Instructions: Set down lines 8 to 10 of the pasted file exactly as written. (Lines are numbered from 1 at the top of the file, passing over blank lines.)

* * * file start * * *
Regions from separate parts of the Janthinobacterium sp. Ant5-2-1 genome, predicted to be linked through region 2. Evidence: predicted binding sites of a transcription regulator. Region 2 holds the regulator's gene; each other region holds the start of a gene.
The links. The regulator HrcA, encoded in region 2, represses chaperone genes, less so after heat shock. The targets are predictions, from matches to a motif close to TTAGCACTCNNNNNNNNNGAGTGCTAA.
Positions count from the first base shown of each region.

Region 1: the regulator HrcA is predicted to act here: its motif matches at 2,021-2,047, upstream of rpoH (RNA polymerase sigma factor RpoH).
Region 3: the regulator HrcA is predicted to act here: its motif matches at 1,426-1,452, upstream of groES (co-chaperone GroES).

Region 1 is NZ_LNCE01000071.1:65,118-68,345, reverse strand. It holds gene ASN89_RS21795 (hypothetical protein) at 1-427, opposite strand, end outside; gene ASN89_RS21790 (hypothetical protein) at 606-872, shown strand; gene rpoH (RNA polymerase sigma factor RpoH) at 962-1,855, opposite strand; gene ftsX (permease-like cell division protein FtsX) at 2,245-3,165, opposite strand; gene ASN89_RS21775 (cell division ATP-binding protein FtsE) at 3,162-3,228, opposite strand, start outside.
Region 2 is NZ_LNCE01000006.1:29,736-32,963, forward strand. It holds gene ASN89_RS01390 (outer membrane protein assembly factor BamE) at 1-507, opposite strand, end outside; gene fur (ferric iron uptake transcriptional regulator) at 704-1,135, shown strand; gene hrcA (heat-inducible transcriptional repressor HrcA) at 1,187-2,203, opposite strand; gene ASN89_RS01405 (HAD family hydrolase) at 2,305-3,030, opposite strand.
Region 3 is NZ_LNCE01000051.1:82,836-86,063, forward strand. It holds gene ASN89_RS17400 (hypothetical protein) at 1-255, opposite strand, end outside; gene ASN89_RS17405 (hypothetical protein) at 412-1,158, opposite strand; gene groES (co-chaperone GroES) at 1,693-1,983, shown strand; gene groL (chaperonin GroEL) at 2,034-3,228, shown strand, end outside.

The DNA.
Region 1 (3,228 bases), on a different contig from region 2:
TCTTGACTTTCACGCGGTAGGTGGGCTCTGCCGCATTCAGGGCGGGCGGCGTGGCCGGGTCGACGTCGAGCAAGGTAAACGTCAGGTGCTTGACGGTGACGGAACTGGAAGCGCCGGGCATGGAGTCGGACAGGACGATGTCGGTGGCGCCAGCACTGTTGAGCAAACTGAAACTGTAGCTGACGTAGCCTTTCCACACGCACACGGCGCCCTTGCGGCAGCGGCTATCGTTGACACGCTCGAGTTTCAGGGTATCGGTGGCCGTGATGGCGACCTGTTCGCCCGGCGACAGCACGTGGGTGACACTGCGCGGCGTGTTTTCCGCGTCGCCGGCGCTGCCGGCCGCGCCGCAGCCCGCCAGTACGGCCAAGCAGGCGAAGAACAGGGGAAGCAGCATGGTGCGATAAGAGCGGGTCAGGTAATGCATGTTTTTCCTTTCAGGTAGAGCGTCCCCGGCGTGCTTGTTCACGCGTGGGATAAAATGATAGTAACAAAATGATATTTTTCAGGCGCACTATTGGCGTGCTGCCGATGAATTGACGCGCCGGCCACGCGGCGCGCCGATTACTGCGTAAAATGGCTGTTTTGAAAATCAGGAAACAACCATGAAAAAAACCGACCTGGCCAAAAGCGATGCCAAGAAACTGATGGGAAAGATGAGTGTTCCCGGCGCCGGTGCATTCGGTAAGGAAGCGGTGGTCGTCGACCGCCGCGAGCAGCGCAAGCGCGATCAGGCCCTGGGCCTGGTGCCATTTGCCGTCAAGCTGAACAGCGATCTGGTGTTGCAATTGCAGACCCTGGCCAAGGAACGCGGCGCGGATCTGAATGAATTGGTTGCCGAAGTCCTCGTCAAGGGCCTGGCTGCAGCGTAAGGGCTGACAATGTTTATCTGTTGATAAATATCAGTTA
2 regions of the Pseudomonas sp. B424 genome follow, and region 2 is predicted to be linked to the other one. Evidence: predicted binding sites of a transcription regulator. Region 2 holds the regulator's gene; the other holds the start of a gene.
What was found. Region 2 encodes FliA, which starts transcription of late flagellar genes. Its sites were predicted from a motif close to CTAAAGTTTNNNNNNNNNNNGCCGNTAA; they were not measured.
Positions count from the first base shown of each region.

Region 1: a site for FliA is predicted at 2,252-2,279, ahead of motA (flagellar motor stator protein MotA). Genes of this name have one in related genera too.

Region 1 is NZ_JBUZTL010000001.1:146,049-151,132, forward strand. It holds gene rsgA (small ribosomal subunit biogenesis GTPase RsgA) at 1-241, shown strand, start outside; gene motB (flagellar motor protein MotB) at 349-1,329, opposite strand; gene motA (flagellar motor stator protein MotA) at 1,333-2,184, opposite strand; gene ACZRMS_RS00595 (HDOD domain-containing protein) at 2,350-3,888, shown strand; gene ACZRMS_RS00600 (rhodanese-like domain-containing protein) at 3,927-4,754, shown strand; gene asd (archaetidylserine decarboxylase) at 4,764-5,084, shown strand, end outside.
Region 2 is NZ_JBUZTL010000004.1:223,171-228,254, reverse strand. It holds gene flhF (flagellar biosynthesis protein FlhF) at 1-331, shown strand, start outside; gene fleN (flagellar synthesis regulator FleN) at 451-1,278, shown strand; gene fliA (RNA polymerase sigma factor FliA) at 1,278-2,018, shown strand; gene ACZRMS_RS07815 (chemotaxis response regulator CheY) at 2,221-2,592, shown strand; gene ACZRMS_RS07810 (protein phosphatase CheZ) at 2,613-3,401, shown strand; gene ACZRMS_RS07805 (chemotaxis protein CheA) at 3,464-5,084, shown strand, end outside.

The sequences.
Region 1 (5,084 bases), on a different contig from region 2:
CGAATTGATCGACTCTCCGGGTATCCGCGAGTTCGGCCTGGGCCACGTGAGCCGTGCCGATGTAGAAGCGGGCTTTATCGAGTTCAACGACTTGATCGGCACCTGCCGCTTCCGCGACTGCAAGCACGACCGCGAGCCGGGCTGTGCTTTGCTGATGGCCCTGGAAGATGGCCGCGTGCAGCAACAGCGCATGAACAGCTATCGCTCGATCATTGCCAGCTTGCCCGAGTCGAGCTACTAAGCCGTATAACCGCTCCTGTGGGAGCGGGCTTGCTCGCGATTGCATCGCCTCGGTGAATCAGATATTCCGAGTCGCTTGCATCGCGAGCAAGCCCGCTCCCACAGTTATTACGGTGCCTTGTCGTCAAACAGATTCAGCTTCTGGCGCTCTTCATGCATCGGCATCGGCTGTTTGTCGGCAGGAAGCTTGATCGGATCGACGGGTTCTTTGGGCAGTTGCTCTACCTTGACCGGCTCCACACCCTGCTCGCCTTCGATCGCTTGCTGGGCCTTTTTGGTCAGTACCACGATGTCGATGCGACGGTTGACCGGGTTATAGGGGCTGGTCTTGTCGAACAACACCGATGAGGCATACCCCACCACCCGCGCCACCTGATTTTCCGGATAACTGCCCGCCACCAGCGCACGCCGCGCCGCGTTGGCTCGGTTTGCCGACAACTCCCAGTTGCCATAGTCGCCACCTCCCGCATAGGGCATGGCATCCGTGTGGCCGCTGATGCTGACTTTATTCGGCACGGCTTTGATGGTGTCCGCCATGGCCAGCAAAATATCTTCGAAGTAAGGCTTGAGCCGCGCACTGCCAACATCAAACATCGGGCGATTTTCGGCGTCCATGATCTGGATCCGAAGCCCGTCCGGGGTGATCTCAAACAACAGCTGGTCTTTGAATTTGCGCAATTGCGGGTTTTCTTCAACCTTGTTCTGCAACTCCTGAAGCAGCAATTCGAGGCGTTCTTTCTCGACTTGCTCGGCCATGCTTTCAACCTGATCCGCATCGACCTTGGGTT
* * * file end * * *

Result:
Region 3 is NZ_LNCE01000051.1:82,836-86,063, forward strand. It holds gene ASN89_RS17400 (hypothetical protein) at 1-255, opposite strand, end outside; gene ASN89_RS17405 (hypothetical protein) at 412-1,158, opposite strand; gene groES (co-chaperone GroES) at 1,693-1,983, shown strand; gene groL (chaperonin GroEL) at 2,034-3,228, shown strand, end outside.

The DNA.
Region 1 (3,228 bases), on a different contig from region 2: